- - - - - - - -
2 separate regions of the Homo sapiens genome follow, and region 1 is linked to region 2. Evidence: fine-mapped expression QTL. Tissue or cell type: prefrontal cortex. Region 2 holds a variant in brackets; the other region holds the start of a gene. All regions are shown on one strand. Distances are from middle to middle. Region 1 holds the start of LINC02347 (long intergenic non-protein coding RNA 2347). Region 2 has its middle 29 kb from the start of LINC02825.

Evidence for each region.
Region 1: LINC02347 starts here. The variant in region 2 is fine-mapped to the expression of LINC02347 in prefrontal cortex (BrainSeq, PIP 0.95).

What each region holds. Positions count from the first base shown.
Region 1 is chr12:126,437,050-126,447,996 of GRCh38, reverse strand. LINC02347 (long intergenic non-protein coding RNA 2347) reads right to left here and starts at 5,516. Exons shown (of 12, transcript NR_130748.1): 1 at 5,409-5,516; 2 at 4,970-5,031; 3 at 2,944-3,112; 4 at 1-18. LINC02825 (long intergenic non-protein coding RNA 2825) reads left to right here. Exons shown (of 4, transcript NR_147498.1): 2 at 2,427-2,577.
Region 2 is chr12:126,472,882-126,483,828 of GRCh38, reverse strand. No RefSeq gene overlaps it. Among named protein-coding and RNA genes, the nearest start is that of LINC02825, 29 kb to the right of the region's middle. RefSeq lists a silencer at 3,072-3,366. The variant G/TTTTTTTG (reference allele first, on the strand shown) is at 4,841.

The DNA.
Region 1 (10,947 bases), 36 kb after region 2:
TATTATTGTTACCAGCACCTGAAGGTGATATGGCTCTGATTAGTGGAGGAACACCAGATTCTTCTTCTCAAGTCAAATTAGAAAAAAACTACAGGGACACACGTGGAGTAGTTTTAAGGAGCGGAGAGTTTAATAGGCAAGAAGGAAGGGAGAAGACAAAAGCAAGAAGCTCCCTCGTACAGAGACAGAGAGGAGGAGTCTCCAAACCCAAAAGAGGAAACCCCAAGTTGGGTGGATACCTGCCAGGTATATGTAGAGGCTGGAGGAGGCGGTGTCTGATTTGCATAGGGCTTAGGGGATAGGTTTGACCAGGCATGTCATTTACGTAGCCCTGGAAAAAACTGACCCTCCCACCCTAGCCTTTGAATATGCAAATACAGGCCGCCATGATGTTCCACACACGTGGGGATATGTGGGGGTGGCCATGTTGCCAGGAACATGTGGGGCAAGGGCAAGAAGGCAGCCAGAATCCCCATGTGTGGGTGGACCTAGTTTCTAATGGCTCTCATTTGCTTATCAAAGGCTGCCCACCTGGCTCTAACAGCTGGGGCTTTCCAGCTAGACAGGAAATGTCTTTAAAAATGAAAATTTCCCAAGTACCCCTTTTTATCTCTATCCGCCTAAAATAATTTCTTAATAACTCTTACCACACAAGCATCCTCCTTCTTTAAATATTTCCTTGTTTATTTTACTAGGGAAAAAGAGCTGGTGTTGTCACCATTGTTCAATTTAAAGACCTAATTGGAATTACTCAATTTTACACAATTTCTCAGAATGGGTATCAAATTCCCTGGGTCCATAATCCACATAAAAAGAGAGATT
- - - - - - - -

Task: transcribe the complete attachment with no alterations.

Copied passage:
2 separate regions of the Homo sapiens genome follow, and region 1 is linked to region 2. Evidence: fine-mapped expression QTL. Tissue or cell type: prefrontal cortex. Region 2 holds a variant in brackets; the other region holds the start of a gene. All regions are shown on one strand. Distances are from middle to middle. Region 1 holds the start of LINC02347 (long intergenic non-protein coding RNA 2347). Region 2 has its middle 29 kb from the start of LINC02825.

Evidence for each region.
Region 1: LINC02347 starts here. The variant in region 2 is fine-mapped to the expression of LINC02347 in prefrontal cortex (BrainSeq, PIP 0.95).

What each region holds. Positions count from the first base shown.
Region 1 is chr12:126,437,050-126,447,996 of GRCh38, reverse strand. LINC02347 (long intergenic non-protein coding RNA 2347) reads right to left here and starts at 5,516. Exons shown (of 12, transcript NR_130748.1): 1 at 5,409-5,516; 2 at 4,970-5,031; 3 at 2,944-3,112; 4 at 1-18. LINC02825 (long intergenic non-protein coding RNA 2825) reads left to right here. Exons shown (of 4, transcript NR_147498.1): 2 at 2,427-2,577.
Region 2 is chr12:126,472,882-126,483,828 of GRCh38, reverse strand. No RefSeq gene overlaps it. Among named protein-coding and RNA genes, the nearest start is that of LINC02825, 29 kb to the right of the region's middle. RefSeq lists a silencer at 3,072-3,366. The variant G/TTTTTTTG (reference allele first, on the strand shown) is at 4,841.

The DNA.
Region 1 (10,947 bases), 36 kb after region 2:
TATTATTGTTACCAGCACCTGAAGGTGATATGGCTCTGATTAGTGGAGGAACACCAGATTCTTCTTCTCAAGTCAAATTAGAAAAAAACTACAGGGACACACGTGGAGTAGTTTTAAGGAGCGGAGAGTTTAATAGGCAAGAAGGAAGGGAGAAGACAAAAGCAAGAAGCTCCCTCGTACAGAGACAGAGAGGAGGAGTCTCCAAACCCAAAAGAGGAAACCCCAAGTTGGGTGGATACCTGCCAGGTATATGTAGAGGCTGGAGGAGGCGGTGTCTGATTTGCATAGGGCTTAGGGGATAGGTTTGACCAGGCATGTCATTTACGTAGCCCTGGAAAAAACTGACCCTCCCACCCTAGCCTTTGAATATGCAAATACAGGCCGCCATGATGTTCCACACACGTGGGGATATGTGGGGGTGGCCATGTTGCCAGGAACATGTGGGGCAAGGGCAAGAAGGCAGCCAGAATCCCCATGTGTGGGTGGACCTAGTTTCTAATGGCTCTCATTTGCTTATCAAAGGCTGCCCACCTGGCTCTAACAGCTGGGGCTTTCCAGCTAGACAGGAAATGTCTTTAAAAATGAAAATTTCCCAAGTACCCCTTTTTATCTCTATCCGCCTAAAATAATTTCTTAATAACTCTTACCACACAAGCATCCTCCTTCTTTAAATATTTCCTTGTTTATTTTACTAGGGAAAAAGAGCTGGTGTTGTCACCATTGTTCAATTTAAAGACCTAATTGGAATTACTCAATTTTACACAATTTCTCAGAATGGGTATCAAATTCCCTGGGTCCATAATCCACATAAAAAGAGAGATT